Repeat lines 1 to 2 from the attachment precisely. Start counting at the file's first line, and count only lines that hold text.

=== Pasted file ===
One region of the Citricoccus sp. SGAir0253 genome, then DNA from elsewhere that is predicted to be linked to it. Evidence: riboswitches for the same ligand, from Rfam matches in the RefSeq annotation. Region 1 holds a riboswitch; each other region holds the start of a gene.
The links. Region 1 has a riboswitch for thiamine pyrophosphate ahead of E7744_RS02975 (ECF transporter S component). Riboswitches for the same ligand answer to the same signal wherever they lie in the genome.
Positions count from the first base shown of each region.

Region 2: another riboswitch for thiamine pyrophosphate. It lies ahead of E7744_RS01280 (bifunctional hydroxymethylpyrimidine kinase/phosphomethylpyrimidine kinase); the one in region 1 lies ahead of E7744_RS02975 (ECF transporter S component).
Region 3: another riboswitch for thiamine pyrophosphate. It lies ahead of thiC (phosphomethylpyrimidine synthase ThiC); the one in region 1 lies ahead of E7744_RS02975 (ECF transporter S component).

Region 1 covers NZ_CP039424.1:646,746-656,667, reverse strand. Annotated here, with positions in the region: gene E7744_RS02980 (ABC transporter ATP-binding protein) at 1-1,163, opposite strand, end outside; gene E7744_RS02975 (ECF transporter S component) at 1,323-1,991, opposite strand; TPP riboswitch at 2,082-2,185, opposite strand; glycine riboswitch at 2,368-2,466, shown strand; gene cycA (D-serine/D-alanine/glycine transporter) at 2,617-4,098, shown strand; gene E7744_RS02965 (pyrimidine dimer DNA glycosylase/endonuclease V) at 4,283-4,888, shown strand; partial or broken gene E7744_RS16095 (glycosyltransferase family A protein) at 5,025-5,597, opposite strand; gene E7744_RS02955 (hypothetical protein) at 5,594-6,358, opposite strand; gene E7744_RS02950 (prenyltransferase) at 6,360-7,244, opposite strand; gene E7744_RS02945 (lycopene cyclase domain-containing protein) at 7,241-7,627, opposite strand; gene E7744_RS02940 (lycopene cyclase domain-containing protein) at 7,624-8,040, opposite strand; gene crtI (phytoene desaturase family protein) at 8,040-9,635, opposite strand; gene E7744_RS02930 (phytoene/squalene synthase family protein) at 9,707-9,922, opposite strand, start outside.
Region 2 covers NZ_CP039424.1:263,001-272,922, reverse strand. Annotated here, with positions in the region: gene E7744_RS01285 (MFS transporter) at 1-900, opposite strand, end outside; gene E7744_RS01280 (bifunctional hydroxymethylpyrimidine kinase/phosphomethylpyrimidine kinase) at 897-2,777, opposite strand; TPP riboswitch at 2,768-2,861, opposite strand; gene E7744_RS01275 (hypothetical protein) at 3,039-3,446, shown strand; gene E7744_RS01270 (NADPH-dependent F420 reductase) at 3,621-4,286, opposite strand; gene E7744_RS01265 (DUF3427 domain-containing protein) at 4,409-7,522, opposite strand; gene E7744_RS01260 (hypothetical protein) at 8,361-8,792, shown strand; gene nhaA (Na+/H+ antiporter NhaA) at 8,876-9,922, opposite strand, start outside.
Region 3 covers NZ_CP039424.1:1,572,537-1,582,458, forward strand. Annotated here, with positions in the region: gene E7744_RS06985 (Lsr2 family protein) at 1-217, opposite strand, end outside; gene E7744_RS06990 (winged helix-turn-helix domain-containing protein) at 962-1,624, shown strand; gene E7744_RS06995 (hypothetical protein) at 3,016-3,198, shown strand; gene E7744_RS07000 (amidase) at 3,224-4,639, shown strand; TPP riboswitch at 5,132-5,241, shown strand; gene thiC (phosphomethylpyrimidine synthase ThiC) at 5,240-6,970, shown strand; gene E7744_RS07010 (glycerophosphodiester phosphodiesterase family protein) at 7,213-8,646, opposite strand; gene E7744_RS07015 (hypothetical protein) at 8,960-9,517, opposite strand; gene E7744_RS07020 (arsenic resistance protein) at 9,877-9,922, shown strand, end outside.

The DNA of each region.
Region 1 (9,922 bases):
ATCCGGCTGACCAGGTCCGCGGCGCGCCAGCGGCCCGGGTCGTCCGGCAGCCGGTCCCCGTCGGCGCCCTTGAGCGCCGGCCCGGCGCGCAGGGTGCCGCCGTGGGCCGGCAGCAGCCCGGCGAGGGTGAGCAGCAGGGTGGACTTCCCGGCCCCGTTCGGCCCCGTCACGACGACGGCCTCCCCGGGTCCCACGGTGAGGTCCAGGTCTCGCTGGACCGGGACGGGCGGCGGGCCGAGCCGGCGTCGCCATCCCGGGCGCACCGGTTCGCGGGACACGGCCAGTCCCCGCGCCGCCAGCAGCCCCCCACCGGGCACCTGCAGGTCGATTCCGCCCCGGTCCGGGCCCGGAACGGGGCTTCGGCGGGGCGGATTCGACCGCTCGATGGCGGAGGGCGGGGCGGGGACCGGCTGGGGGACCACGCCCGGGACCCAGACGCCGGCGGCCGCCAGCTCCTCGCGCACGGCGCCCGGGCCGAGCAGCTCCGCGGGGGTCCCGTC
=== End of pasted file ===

One region of the Citricoccus sp. SGAir0253 genome, then DNA from elsewhere that is predicted to be linked to it. Evidence: riboswitches for the same ligand, from Rfam matches in the RefSeq annotation. Region 1 holds a riboswitch; each other region holds the start of a gene.
The links. Region 1 has a riboswitch for thiamine pyrophosphate ahead of E7744_RS02975 (ECF transporter S component). Riboswitches for the same ligand answer to the same signal wherever they lie in the genome.